Introduction To The Fall Feast Days

Introduction To The Fall Feast Days

The fall feast days of the Lord are just around the corner. My family and I are starting to make plans for these exciting holy days.

In the same way that the sping high holidays hold special meanings and significance in the lives of us as Hebrews – the fall high holidays are equally as important times. They are days filled with remembrance, repentance, thanksgiving, and joy. 

The fall high holidays of the Lord mentioned in Leviticus 23 are Yom Teruah, Yom Kippur, and Sukkot. Learn more about them in this introduction to the fall feast days.

Yom Teruah, Yom Kippur, and Sukkot

Yom Teruah 

introduction to the fall feast days

Yom Teruah or the feast of trumpets is the first fall high holiday of the Lord. This is a day of remembrance and a day of blowing trumpets. Yom teruah is observed on the first day of the seventh month of the Hebrew Calendar or Tishrei. This is the first day of the moon’s cycle called the new moon or Rosh Chodesh. Historically,  Rosh Chodesh is a day of celebration and feasting (1 Samuel 20: 5; 18; Psalm 81: 3 – 4; 2 Kings 4: 22 – 23). Although Rosh Chodesh isn’t a commanded holiday or day of rest, Yom teruah is the exception.  This is a day of remembrance, a day to blow trumpets, and a day of rest. 

Leviticus 23: 24 – 25:

24 Speak to the children of Israel, saying, In the seventh month, on the first day of the month, ye shall have a rest, a memorial of trumpets: it shall be to you a holy convocation. 25 Ye shall do no servile work, and ye shall offer a whole-burnt-offering to the Lord. ”

Numbers 29: 1: “And in the seventh month, on the first day of the month, there shall be to you a holy convocation: ye shall do no servile work: it shall be to you a day of blowing the trumpets.”

How to Celebrate The Feast of Trumpets

Yom Teruah is a holiday that doesn’t have a stated meaning or set observance – outside of resting and blowing the trumpets. However, we can observe this day by resting and remembering, and being thankful for the promises that God made to us.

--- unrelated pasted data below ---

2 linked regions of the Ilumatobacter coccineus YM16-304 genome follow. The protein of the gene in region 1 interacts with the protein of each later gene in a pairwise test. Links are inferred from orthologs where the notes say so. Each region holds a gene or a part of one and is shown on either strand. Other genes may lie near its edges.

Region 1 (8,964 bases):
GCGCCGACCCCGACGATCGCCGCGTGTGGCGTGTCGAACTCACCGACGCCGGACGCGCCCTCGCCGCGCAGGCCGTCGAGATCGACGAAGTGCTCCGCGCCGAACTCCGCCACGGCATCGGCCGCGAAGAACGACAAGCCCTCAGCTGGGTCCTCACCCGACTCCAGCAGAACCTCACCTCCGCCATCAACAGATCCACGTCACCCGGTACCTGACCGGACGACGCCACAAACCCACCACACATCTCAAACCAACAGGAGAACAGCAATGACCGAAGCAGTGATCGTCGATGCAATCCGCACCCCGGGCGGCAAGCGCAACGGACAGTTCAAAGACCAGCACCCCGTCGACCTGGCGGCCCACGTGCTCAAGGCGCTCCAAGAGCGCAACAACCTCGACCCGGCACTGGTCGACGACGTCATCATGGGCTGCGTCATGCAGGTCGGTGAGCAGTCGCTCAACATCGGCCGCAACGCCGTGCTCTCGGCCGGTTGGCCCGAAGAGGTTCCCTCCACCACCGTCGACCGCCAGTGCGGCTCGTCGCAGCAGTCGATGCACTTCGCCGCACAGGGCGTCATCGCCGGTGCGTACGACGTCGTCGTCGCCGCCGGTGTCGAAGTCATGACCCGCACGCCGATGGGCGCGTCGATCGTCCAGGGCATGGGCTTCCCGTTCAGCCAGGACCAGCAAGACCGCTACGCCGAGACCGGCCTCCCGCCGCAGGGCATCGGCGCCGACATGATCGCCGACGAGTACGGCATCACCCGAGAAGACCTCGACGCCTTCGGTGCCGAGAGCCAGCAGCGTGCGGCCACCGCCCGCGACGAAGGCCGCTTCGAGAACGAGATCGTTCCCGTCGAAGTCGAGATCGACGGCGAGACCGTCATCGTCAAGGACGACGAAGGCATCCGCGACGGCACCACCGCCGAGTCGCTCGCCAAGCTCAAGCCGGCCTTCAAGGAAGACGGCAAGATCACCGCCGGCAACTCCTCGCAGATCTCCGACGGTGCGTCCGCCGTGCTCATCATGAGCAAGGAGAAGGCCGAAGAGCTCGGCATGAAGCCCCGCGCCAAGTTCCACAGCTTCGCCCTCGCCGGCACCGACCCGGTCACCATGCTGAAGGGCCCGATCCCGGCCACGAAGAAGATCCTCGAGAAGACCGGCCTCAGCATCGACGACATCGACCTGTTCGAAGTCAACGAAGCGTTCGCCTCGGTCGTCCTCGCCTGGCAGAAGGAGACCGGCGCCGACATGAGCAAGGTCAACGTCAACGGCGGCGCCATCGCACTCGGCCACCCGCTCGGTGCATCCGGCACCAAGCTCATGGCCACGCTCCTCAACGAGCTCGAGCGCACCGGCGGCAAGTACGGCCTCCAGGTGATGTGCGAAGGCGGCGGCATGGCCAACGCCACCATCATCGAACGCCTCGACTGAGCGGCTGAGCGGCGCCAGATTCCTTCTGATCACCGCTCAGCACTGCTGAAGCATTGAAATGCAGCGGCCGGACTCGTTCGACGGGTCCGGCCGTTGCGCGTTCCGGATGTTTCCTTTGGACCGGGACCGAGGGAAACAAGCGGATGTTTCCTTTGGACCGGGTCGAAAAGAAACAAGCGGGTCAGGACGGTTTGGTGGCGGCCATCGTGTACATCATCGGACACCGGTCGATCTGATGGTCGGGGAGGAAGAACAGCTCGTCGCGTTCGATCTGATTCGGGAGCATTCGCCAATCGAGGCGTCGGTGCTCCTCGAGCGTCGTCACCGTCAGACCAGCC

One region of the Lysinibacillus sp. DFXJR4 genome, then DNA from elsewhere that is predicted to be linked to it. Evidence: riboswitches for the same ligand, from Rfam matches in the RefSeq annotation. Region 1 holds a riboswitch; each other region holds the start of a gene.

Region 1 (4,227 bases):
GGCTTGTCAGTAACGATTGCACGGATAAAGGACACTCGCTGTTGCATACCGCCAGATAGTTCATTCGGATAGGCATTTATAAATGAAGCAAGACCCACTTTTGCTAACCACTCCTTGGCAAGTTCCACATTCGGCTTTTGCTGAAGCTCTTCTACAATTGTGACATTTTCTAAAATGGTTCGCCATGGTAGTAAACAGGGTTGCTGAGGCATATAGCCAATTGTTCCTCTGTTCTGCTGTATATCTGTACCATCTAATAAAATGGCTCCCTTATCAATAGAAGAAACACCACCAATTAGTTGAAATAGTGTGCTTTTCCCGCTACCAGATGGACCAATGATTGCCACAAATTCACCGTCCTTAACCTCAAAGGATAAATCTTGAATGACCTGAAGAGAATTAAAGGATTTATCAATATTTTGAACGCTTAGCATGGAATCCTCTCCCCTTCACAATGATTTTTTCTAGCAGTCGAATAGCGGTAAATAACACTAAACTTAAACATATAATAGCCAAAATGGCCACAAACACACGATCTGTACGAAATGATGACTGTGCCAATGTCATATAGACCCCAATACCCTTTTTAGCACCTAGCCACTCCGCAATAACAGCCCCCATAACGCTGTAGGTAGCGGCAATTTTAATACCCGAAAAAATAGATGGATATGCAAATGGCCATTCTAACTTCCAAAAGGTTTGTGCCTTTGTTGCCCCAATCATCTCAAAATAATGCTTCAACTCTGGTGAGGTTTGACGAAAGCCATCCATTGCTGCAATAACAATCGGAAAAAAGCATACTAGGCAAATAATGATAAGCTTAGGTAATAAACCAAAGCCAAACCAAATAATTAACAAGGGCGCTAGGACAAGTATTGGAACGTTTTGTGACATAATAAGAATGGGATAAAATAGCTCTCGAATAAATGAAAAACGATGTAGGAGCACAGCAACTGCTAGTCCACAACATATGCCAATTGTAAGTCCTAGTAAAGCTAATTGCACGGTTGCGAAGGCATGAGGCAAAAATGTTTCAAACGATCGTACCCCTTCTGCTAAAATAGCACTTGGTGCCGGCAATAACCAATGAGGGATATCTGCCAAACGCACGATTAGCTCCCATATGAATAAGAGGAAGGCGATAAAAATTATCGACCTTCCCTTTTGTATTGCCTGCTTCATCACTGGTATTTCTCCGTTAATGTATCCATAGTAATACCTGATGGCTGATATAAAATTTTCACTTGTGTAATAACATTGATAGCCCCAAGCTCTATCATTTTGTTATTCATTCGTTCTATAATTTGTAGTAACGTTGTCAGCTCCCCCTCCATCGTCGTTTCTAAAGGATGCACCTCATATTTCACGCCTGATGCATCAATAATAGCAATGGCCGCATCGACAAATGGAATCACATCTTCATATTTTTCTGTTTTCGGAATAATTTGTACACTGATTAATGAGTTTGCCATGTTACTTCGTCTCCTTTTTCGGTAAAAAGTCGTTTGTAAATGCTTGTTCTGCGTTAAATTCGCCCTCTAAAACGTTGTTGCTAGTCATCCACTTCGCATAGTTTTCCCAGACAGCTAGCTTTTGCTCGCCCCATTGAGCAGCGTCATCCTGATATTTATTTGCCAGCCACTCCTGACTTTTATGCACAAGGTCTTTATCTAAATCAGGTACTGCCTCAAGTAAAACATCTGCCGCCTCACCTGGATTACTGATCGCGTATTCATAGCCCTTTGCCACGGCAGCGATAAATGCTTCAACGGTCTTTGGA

Day of Rest

It is a day of rest- a sabbath rest day. On days like this we treat them like sabbath days- no working, cooking, etc. You and your family can prepare a special meal in advance to share and fellowship with each other.

Day of Remembrance

This is a day of remembrance and worship and a day for blowing the trumpets. 

You can use this day to study Torah, and you can read the promises that God made to us and how he kept them throughout the Bible. Here is a post all about the Scriptures for Yom Teruah that might be helpful!

A Day of Worship 

Psalm 81: 3 – 4: 

3 Blow up the trumpet in the new moon, In the time appointed, on our solemn feast day. 4 For this was a statute for Israel, And a law of the God of Jacob.” KJV

Psalm 98: 4 – 6: 

4 Make a joyful noise unto the Lord, all the earth: Make a loud noise, and rejoice, and sing praise. 5 Sing unto the Lord with the harp; With the harp, and the voice of a psalm. 6 With trumpets and sound of cornet Make a joyful noise before the Lord, the King.”

Trumpets were used throughout the Bible to signal battle, for celebration, or for worship. You can use this day to remember the promises of the Lord, and for worship. If you want to learn more about how trumpets were used throughout the Torah here is a post all about it!

Sometime during Yom teruah blow a trumpet/shofar or listen to them. There are also many recordings on Youtube that you and your family can listen to if you don’t have a shofar or know how to blow one. Here is one that we like to listen to!

Yom Kippur 

fall high holidays

Yom Kippur or the day of atonement is the only day of the year when the children of Israel would have their sins atoned for by the High Priest. Our sins were forgiven through through prayer, repentance, and offerings, but this was the only day they were completely atoned for. It is the holiest day of the year, and it is observed by not working, and fasting. Yom Kippur occurs on the tenth day of the seventh month.

Leviticus 23: 26 – 32:

26 And the Lord spoke to Moses, saying, 27 Also on the tenth day of this seventh month is a day of atonement: it shall be a holy convocation to you; and ye shall humble your souls, and offer a whole-burnt-offering to the Lord. 28 Ye shall do no work on this self-same day: for this is a day of atonement for you, to make atonement for you before the Lord your God. 29 Every soul that shall not be humbled in that day, shall be cut off from among its people. 

30 And every soul which shall do work on that day, that soul shall be destroyed from among its people. 31 Ye shall do no manner of work: it is a perpetual statute throughout your generations in all your habitations. 32 It shall be a holy sabbath to you; and ye shall humble your souls, from the ninth day of the month: from evening to evening ye shall keep your sabbaths.”